In late March 2017, draft reform legislation in relation to the Corporations Act 2001 (Cth) (“the Act”) was introduced as part of the National Innovation and Science Agenda. A key element of the reform has been dubbed as the “safe harbour” provisions. The purported rationale behind the reform is to:
“… promote a culture of entrepreneurship and help reduce the stigma associated with business failure, … [and offer] businesses a better chance of restructuring outside of a formal insolvency, which often produces significantly better outcomes for the company, its employees and its creditors”.
The Act presently imposes a corporate veil whereby company directors are generally shielded from personal liability for company debts save for in certain and exceptional circumstances. For example, section 588G of the Act places personal liability on company directors who allow a company to incur a debt while insolvent, or which debt has the effect of making the company insolvent, when there were reasonable grounds for suspecting that the company was or would become insolvent at the time of incurring the debt. The Act also enables a Liquidator to seek to recover from the Company’s director(s) an amount equal to the loss and damage incurred by a creditor of the Company to whom a debt is owed.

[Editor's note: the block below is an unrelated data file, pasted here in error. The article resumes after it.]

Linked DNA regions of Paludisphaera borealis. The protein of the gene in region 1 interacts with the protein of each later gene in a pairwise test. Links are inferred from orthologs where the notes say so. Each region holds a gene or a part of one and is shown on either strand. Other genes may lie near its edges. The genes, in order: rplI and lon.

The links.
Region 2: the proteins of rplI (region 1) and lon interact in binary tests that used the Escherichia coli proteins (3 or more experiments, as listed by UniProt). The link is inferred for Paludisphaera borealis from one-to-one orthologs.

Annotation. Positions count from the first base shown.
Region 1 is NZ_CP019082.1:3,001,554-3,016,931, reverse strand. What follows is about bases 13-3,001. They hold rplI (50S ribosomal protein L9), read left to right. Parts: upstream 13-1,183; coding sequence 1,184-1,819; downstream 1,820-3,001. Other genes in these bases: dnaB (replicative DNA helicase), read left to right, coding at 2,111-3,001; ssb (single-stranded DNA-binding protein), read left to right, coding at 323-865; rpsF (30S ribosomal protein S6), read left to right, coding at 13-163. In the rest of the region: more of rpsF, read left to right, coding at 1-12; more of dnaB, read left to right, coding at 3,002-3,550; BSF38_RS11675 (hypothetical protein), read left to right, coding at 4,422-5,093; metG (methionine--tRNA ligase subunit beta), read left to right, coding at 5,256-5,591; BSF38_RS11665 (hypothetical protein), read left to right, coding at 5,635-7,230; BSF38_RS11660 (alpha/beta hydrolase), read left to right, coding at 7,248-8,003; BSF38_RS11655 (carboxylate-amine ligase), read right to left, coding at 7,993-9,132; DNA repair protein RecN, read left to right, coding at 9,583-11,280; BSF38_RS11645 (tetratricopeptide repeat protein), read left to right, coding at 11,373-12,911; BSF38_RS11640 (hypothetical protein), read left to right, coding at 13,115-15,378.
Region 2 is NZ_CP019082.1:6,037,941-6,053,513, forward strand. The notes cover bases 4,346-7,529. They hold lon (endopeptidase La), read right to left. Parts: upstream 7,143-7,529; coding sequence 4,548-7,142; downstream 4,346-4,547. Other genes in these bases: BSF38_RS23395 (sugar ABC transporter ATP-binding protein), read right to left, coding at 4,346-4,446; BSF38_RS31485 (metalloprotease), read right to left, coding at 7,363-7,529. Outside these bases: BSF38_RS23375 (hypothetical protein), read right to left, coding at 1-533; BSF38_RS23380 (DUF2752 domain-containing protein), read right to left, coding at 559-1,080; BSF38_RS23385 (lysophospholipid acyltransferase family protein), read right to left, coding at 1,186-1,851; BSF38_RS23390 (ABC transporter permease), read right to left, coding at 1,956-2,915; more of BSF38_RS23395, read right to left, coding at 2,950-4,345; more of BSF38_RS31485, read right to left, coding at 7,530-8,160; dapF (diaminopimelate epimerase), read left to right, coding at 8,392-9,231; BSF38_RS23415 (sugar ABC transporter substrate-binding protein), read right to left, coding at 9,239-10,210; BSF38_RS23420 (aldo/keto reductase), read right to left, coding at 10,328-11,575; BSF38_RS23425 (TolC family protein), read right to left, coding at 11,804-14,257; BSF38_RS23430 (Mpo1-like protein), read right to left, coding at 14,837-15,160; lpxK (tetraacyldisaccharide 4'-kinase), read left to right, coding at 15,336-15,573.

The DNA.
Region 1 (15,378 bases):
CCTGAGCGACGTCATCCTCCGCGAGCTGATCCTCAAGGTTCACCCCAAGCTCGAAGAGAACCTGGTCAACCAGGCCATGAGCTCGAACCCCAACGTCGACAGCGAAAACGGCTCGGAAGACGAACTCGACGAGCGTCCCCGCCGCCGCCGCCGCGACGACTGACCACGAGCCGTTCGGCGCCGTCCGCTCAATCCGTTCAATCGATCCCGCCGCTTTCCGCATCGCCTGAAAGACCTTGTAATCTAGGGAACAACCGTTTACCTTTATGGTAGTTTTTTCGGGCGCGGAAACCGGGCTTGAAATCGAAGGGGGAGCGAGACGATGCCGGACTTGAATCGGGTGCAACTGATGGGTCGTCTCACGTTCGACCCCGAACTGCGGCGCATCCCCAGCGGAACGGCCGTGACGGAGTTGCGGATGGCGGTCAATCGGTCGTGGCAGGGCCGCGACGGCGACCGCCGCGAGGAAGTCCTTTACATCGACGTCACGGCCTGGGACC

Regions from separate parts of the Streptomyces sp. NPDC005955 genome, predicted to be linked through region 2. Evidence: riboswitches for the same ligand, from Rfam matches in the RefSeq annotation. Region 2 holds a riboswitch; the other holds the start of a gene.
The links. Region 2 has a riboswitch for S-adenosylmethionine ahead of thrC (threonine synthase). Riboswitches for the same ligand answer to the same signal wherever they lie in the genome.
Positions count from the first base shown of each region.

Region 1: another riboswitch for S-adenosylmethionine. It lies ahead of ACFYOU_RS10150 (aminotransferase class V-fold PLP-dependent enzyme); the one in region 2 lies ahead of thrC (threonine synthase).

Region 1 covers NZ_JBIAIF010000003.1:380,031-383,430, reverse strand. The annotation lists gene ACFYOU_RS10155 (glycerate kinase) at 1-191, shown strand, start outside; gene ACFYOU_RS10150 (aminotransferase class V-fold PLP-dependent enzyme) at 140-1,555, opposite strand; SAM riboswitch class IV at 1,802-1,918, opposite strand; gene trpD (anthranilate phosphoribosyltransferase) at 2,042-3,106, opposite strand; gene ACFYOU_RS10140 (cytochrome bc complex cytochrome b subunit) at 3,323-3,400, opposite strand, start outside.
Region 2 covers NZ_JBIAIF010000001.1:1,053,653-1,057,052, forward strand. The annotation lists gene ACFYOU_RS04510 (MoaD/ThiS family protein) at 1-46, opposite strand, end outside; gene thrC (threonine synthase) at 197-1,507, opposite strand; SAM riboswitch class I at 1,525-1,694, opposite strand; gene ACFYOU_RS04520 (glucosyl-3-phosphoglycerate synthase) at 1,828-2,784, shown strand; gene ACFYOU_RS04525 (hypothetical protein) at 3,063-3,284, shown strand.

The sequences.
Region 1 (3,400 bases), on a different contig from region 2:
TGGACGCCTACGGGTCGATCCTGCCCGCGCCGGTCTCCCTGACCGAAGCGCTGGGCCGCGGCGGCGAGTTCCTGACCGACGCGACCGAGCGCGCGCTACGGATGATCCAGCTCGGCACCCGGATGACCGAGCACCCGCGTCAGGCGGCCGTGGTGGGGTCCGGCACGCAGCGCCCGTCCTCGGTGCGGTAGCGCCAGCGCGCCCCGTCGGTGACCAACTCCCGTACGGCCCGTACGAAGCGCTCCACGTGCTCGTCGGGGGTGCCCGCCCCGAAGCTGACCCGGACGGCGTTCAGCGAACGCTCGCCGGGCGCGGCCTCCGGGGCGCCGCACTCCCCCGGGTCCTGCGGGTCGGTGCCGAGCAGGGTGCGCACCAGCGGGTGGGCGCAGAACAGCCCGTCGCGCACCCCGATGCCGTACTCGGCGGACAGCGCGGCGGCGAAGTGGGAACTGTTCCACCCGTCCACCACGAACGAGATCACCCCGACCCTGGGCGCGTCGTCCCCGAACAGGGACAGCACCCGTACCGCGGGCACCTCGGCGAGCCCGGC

In contrast, proposed section 588GA(1) of the Act provides a defence to an insolvent trading claim for company directors who can prove that when they suspected that the company may be (or may become) insolvent:
The prescribed factors which a Court may consider in determining whether a course of action taken by a director was reasonably likely to lead to a better outcome for the company and the company’s creditors (refer proposed section 588GA(2) of the Act) include:
Unsurprisingly, there have been limitations placed on the proposed “safe harbour” provisions, including where the company has failed to:
Further, company books will not be admissible to support the defence if a director fails to permit inspection or delivery of any of the company books in accordance with certain provision of the Act.
Whilst an “appropriately qualified entity” is not defined in the draft reform legislation, if you are a company director and suspect your company is facing insolvency, seeking legal advice could save you from personal liability from an insolvent trading claim.
 The Treasury, Australian Government, Government releases insolvency law reforms for consultation (28 March 2017) < http://kmo.ministers.treasury.gov.au/media-release/025-2017/>.
This communication provides general information which is current as at the time of production. The information contained in this communication does not constitute advice and should not be relied upon as such. Professional advice should be sought prior to any action being taken in reliance on any of the information. Should you wish to discuss any matter raised in this report, or what it means for you, your business or your clients' businesses, please feel free to contact us.